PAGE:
Nursing jobs in Rhode Island are very important as the state is facing a large projected nursing shortage, as much as 6,500 RNs by 2020. Although the down economy has caused some Rhode Island hospitals to cut back on hiring recently, this is expected to change as the current workforce starts retiring and more patients need treatment. The state is already taking measures to prepare for this need, offering tax credits to RNs with experience to go into nursing education, and expanding current nursing programs to attract more students from out of state.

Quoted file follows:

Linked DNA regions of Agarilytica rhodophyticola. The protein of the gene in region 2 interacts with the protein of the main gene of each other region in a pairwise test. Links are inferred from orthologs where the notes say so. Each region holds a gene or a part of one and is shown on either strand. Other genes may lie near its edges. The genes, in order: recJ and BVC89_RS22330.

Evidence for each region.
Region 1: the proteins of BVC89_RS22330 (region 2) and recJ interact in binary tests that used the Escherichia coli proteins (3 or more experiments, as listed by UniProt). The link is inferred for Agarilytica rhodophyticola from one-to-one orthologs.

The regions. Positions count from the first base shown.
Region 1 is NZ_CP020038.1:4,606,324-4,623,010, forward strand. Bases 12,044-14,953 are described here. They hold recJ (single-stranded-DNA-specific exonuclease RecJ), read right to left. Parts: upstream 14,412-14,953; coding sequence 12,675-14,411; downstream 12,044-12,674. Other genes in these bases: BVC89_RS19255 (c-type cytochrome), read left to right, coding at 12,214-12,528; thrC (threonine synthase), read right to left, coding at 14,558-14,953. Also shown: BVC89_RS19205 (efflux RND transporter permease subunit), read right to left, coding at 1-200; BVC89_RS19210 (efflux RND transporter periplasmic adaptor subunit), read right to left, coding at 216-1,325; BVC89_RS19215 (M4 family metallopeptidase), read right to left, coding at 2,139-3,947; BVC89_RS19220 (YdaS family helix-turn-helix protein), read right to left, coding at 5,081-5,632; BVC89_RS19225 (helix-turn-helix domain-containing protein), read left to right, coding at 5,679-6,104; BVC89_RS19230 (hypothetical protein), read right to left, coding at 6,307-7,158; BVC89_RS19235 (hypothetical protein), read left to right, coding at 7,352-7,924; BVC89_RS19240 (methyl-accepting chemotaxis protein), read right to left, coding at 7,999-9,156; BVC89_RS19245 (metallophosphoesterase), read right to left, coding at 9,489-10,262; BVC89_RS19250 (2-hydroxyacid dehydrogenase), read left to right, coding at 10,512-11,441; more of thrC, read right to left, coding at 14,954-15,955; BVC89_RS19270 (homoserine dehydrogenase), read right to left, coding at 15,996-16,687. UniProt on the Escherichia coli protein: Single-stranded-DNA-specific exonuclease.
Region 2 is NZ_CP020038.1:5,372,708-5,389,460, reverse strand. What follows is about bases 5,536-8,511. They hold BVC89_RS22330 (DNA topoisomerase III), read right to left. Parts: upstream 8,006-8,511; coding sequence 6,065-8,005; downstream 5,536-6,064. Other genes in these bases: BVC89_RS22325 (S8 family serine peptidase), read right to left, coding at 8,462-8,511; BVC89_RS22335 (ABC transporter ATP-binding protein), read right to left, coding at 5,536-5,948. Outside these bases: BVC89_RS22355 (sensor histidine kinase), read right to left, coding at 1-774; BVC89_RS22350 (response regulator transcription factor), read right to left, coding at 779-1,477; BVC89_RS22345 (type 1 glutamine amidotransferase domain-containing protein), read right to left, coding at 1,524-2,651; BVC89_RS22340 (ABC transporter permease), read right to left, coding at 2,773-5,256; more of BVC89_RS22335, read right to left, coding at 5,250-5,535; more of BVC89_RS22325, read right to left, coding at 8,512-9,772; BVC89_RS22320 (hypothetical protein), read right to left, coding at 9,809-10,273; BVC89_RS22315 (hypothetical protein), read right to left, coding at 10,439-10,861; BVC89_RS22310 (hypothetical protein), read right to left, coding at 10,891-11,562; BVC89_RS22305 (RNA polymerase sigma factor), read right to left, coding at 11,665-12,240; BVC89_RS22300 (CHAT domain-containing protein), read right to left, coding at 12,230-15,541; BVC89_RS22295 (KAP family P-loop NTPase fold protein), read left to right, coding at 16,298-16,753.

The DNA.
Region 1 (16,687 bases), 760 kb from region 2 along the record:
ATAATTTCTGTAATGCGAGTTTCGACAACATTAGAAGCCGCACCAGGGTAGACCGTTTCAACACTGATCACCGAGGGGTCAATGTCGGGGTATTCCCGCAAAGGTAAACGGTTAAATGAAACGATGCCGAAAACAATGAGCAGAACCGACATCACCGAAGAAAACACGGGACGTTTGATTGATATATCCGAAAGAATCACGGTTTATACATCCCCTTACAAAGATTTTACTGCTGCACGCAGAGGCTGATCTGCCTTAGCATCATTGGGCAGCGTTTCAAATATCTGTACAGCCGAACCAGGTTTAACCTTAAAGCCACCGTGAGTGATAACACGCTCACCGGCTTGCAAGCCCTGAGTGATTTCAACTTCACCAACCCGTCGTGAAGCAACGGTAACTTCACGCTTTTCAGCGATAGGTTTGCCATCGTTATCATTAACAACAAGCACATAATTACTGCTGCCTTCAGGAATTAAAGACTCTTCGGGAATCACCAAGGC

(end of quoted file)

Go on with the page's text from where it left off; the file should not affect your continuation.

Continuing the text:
Wound, ostomy and continence nurses care for patients that have wounds (including ulcers and those caused by injury), ostemies (artificial openings that allow for alternate disposal of bodily wastes) and/or incontinence. The major professional organization is the Wound, Ostomy and Continence Nurses Society (WOCN). Certification is maintained by the Wound, Ostomy and Continence Nursing Certification Board (WOCNCB), and their CWOCN, COCN, CWCN and CCCN credentials are accredited by the Accreditation Board for Specialty Nursing Certification (ABSNC) and the National Commission for Certifying Agencies (NCCA). The U.S. Bureau of Labor Statistics predicts excellent, overall job growth for registered nurses. The median registered nurse salary is $62,450.